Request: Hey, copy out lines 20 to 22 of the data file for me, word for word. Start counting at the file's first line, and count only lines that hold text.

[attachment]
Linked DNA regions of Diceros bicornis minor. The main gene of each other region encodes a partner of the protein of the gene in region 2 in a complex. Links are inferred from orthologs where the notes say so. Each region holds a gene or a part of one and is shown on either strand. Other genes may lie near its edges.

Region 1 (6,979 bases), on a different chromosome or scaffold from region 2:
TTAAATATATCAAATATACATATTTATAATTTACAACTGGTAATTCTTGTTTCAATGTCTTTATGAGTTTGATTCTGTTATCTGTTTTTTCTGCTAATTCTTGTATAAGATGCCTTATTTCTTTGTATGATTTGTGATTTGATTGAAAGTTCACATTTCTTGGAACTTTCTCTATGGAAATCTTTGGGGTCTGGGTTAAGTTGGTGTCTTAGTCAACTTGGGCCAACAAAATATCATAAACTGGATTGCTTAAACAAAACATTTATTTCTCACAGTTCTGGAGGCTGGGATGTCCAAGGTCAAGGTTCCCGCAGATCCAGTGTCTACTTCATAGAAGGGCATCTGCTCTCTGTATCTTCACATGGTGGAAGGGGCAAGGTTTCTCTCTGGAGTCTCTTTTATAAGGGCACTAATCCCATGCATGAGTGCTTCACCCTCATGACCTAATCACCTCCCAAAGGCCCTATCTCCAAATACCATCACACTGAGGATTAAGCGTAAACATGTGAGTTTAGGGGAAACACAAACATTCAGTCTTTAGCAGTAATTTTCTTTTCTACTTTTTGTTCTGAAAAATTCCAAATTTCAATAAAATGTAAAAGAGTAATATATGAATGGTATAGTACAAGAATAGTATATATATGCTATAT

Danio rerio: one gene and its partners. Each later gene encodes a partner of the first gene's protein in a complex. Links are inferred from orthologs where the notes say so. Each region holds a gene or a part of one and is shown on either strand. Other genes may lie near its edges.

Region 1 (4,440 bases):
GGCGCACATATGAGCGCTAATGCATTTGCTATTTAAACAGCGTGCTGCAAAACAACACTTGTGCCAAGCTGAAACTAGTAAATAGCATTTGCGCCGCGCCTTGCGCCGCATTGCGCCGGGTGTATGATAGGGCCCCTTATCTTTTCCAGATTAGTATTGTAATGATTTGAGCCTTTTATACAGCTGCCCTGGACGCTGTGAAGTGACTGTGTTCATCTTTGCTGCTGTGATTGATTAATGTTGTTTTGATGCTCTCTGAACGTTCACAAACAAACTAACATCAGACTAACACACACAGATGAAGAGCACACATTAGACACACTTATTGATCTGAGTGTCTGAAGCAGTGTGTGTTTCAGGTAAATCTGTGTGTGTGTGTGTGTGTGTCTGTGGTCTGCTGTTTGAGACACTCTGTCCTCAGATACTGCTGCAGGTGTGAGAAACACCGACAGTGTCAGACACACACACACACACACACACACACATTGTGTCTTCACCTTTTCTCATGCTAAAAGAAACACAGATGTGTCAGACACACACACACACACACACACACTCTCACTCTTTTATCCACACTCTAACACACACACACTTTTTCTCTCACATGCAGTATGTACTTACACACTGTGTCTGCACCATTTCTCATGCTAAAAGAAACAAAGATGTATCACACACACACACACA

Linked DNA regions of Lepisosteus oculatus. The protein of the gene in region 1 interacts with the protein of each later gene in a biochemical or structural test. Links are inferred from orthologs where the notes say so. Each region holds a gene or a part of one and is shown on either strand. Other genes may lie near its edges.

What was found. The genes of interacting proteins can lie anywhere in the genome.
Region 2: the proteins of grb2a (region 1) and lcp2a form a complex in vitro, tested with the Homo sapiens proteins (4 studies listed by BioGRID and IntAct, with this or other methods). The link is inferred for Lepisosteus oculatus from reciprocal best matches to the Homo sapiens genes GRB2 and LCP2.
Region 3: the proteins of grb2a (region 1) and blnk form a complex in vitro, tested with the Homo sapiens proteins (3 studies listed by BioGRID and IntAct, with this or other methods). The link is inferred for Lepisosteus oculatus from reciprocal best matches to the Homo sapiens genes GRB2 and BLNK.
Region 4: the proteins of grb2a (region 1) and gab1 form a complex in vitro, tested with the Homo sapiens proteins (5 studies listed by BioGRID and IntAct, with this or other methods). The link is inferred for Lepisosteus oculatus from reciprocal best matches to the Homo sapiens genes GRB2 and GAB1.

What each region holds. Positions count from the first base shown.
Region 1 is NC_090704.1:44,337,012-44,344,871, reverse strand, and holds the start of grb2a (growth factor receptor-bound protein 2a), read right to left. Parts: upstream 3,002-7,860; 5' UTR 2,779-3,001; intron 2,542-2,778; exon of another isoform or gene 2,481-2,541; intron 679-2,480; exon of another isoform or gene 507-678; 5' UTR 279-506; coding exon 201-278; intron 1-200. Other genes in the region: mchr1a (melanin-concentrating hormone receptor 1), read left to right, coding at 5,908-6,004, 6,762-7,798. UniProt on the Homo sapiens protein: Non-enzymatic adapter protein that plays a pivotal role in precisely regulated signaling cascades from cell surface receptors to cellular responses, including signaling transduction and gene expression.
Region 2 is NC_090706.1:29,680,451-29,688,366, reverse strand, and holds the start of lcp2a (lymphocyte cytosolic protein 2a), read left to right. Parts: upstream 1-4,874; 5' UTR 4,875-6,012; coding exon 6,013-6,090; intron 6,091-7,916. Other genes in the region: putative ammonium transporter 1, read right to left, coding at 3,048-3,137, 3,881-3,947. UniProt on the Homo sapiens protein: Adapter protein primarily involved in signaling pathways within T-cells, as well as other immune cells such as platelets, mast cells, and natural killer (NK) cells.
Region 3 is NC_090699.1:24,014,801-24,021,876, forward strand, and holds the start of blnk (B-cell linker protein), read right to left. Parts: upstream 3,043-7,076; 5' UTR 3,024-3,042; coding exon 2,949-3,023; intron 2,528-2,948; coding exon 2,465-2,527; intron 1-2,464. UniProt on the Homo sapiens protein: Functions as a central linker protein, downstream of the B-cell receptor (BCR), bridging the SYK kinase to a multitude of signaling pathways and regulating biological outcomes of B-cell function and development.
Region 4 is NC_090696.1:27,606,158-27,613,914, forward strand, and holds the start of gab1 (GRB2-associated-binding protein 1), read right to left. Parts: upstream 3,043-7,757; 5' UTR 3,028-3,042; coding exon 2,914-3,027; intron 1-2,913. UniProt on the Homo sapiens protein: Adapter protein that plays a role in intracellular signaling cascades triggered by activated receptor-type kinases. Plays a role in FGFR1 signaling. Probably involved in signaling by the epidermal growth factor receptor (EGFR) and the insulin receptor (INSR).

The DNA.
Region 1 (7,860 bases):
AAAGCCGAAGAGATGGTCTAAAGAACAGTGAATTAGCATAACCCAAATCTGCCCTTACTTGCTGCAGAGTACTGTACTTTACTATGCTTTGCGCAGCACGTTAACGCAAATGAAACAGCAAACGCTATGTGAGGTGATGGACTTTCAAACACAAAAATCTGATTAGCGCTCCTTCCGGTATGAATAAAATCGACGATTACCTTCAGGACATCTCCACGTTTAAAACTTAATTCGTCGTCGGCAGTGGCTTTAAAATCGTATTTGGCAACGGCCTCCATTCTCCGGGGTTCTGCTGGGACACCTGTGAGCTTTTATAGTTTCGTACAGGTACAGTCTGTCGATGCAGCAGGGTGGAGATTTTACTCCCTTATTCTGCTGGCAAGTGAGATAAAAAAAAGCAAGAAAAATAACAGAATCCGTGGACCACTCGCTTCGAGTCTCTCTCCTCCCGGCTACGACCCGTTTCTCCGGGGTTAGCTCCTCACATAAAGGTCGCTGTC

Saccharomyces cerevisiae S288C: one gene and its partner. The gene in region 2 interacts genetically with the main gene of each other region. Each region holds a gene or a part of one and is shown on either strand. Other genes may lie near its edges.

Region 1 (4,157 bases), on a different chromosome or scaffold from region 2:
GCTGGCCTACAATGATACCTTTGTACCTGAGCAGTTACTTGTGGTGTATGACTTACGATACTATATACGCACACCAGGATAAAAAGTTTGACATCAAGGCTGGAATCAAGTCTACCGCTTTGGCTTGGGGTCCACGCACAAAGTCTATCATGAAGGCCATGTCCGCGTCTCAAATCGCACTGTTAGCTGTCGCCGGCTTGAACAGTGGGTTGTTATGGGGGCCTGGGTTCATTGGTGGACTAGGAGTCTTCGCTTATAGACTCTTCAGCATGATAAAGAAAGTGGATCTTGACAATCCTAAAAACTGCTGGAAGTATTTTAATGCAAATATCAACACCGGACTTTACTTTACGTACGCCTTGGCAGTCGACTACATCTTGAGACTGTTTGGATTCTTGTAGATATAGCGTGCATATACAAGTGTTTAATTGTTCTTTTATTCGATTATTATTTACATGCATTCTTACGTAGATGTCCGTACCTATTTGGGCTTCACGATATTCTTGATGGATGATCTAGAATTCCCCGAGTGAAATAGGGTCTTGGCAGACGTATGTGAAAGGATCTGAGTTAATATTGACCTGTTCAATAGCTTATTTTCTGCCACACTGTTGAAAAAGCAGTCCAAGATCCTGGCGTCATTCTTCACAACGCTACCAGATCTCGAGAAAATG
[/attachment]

Saccharomyces cerevisiae S288C: one gene and its partner. The gene in region 2 interacts genetically with the main gene of each other region. Each region holds a gene or a part of one and is shown on either strand. Other genes may lie near its edges.

Region 1 (4,157 bases), on a different chromosome or scaffold from region 2:
GCTGGCCTACAATGATACCTTTGTACCTGAGCAGTTACTTGTGGTGTATGACTTACGATACTATATACGCACACCAGGATAAAAAGTTTGACATCAAGGCTGGAATCAAGTCTACCGCTTTGGCTTGGGGTCCACGCACAAAGTCTATCATGAAGGCCATGTCCGCGTCTCAAATCGCACTGTTAGCTGTCGCCGGCTTGAACAGTGGGTTGTTATGGGGGCCTGGGTTCATTGGTGGACTAGGAGTCTTCGCTTATAGACTCTTCAGCATGATAAAGAAAGTGGATCTTGACAATCCTAAAAACTGCTGGAAGTATTTTAATGCAAATATCAACACCGGACTTTACTTTACGTACGCCTTGGCAGTCGACTACATCTTGAGACTGTTTGGATTCTTGTAGATATAGCGTGCATATACAAGTGTTTAATTGTTCTTTTATTCGATTATTATTTACATGCATTCTTACGTAGATGTCCGTACCTATTTGGGCTTCACGATATTCTTGATGGATGATCTAGAATTCCCCGAGTGAAATAGGGTCTTGGCAGACGTATGTGAAAGGATCTGAGTTAATATTGACCTGTTCAATAGCTTATTTTCTGCCACACTGTTGAAAAAGCAGTCCAAGATCCTGGCGTCATTCTTCACAACGCTACCAGATCTCGAGAAAATG